Fecal Microbiota Transplants: A Cost-Effective Solution to A High-Burden Infection

What is C. Difficile?

Clostridium difficile (C. difficile) is a bacterium that colonizes the body’s gastrointestinal (GI) tract. C. difficile spreads through spores released by the bacterium that are incredibly resistant to extreme environmental factors such as drastic temperature changes, surfaces colonized by other bacterium, and a large variety of disinfectant cleaning agents. C. difficile infects a new host when a susceptible individual touches a surface contaminated by spores and then exposes their GI system to these spores, typically through hand to mouth contact.  

Many individuals carry C. difficile in their bodies and are perfectly healthy and asymptomatic their whole lives. However, C. difficile becomes a problem when individuals are treated with antibiotics. Antibiotics wipe out not only the targeted pathogen for which the patient is receiving treatment, but also other bacteria in the body that compete with C. difficile for energy and nutrients. C. difficile is often resistant to many antibiotics, and this depletion of competitors allows it to spread and colonize the GI tract completely.

In individuals with weakened immune systems, C. difficile infection (CDI) can lead to complications. Infection is triggered by toxins released by C. difficile and symptoms can range from diarrhea to severe colon inflammation that can lead to perforation of the colon, toxic megacolon, and sepsis (infection of the bloodstream). Thankfully, treatments for C. difficile do exist, like the antibiotic vancomycin to which it is very susceptible. However, as we have learned in the past, antibiotic resistance is a growing threat, and C. difficile may develop resistance to vancomycin in the future, increasing the urgency for the development of new treatment options.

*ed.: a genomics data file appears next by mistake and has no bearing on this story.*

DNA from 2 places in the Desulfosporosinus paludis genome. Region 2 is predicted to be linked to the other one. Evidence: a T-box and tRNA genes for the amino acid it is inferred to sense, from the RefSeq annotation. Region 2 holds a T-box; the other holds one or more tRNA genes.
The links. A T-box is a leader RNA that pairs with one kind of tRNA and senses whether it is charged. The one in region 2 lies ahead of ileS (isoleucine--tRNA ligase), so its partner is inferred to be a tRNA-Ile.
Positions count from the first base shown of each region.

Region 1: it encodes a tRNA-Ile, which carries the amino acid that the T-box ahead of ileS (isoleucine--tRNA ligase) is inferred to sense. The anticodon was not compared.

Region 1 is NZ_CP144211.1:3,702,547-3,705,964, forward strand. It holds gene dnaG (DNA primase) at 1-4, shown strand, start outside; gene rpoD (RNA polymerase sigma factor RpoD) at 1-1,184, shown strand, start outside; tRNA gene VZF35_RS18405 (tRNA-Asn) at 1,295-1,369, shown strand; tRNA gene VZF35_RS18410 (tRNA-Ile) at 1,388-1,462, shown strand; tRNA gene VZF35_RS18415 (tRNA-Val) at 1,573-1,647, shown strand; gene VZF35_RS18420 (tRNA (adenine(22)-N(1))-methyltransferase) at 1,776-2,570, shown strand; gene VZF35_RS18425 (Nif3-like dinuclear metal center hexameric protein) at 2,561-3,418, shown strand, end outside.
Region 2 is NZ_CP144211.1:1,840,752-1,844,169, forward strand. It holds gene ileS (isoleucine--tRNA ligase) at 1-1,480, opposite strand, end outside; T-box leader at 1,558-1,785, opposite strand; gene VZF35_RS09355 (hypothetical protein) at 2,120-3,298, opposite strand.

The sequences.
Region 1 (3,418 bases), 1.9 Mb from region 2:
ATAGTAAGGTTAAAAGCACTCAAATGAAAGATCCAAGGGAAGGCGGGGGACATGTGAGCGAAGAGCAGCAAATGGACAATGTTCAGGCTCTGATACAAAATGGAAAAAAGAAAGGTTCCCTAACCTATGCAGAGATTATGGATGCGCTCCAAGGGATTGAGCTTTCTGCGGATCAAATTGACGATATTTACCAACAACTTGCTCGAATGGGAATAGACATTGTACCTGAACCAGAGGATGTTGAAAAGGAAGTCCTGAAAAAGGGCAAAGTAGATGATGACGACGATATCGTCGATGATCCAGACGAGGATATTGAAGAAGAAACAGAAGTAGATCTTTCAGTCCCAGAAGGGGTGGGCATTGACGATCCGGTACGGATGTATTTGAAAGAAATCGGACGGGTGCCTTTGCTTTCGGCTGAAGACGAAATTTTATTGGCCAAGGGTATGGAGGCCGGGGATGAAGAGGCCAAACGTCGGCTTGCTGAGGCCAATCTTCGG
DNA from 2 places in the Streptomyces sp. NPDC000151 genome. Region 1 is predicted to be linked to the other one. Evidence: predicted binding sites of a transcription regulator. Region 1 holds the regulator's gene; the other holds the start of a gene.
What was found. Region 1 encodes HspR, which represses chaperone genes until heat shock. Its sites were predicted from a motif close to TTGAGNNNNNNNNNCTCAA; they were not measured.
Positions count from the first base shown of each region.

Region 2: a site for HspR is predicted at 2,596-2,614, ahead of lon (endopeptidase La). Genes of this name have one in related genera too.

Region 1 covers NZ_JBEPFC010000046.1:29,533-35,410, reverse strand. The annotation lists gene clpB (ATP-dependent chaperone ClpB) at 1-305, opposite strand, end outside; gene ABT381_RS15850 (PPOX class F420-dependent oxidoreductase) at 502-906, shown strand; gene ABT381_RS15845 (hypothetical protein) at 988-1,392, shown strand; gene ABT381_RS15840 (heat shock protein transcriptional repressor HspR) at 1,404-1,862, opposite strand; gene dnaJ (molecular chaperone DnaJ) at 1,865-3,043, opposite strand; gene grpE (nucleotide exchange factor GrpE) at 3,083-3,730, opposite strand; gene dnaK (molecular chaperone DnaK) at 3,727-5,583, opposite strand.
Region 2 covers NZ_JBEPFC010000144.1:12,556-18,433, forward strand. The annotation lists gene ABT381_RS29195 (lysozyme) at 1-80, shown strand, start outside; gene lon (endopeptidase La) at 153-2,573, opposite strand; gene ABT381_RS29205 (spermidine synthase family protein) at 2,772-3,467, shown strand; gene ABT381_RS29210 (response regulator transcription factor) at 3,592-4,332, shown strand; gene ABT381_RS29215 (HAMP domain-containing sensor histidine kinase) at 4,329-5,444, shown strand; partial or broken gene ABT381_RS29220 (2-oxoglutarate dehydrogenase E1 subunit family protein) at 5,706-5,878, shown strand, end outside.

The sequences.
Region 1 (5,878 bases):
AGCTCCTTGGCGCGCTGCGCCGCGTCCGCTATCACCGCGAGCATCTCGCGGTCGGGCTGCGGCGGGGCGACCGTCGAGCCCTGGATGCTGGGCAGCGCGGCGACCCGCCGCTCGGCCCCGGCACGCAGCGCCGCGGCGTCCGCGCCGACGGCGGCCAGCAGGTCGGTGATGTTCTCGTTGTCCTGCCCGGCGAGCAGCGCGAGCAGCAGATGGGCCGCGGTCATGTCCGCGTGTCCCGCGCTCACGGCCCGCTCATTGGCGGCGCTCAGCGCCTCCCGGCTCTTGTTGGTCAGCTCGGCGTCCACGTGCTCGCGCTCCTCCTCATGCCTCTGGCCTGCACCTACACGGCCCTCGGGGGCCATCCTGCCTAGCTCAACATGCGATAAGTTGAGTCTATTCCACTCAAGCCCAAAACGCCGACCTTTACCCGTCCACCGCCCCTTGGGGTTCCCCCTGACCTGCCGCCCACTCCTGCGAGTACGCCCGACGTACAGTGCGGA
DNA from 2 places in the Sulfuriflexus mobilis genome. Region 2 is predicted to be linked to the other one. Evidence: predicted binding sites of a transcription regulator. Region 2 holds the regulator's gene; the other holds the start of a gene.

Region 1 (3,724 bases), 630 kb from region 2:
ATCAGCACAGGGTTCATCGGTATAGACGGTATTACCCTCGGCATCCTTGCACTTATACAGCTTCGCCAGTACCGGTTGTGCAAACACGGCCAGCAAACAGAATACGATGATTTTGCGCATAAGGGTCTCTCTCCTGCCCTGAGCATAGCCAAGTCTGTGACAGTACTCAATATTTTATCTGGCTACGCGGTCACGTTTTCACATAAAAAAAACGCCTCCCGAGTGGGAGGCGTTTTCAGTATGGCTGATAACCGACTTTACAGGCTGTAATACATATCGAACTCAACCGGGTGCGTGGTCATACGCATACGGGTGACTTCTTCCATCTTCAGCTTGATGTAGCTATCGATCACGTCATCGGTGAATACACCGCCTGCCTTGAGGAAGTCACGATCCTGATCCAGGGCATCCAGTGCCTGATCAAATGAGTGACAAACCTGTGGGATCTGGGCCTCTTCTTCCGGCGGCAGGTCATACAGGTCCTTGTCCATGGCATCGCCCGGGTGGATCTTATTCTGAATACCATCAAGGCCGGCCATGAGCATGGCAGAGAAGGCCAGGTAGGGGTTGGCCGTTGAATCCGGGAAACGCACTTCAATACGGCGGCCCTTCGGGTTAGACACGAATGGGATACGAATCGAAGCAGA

Disease Burden and Standard Treatment

The incidence and severity of CDI has increased over the past decade, and is a growing worldwide health problem associated with substantial health care costs and significant morbidity and mortality.1 While C. difficile-associated diarrhea usually occurs in elderly and hospitalized patients with recent antibiotic use,2 clinicians have seen a growing number of infections in previously low-risk populations, such as younger and healthy individuals without a history of antibiotic use.3 In 2011, C. difficile caused almost half a million cases in the United States. An estimated 83,000 of these cases had at least one recurrence of the infection, and there were about 29,000 deaths.4 The 2014 economic cost of CDI in the United States was $5.4 million, mostly due to hospitalization.5

C. difficile is typically treated with antibiotics; metronidazole and vancomycin are the two most commonly used ones. Metronidazole is usually preferred for mild-to-moderate CDI due to its low cost compared to vancomycin ($2 per day vs. $71-143 per day). In severe and complicated cases, a combination of vancomycin and metronidazole are administered to patients. In 2011, a third antibiotic, fidaxomicin, was approved for treatment of mild-to-moderate CDI. However, common recurrence of CDI following standard antibiotic treatment highlights the importance of alternative treatment both to reduce recurrent infections, and contribute to antibiotic stewardship.

An Alternative Treatment: Fecal Microbiota Transplants

Fecal microbiota transplants (FMTs) increasingly have become recognized as a cost-effective treatment for recurrent CDI, and were first used in 1983.6 FMTs take stool from a healthy individual and instill it into a patient with CDI to re-establish a healthy gut ecosystem with a balanced bacterial makeup to prevent the growth of harmful bacteria.7 FMTs are more cost-effective than the current standard antibiotic treatment for combating CDIs. One study found that FMTs cost $6,897 per quality-adjusted life year (QALY), compared to the antibiotic treatment with vancomycin which cost $16,119 to $27,393 per QALY.8,9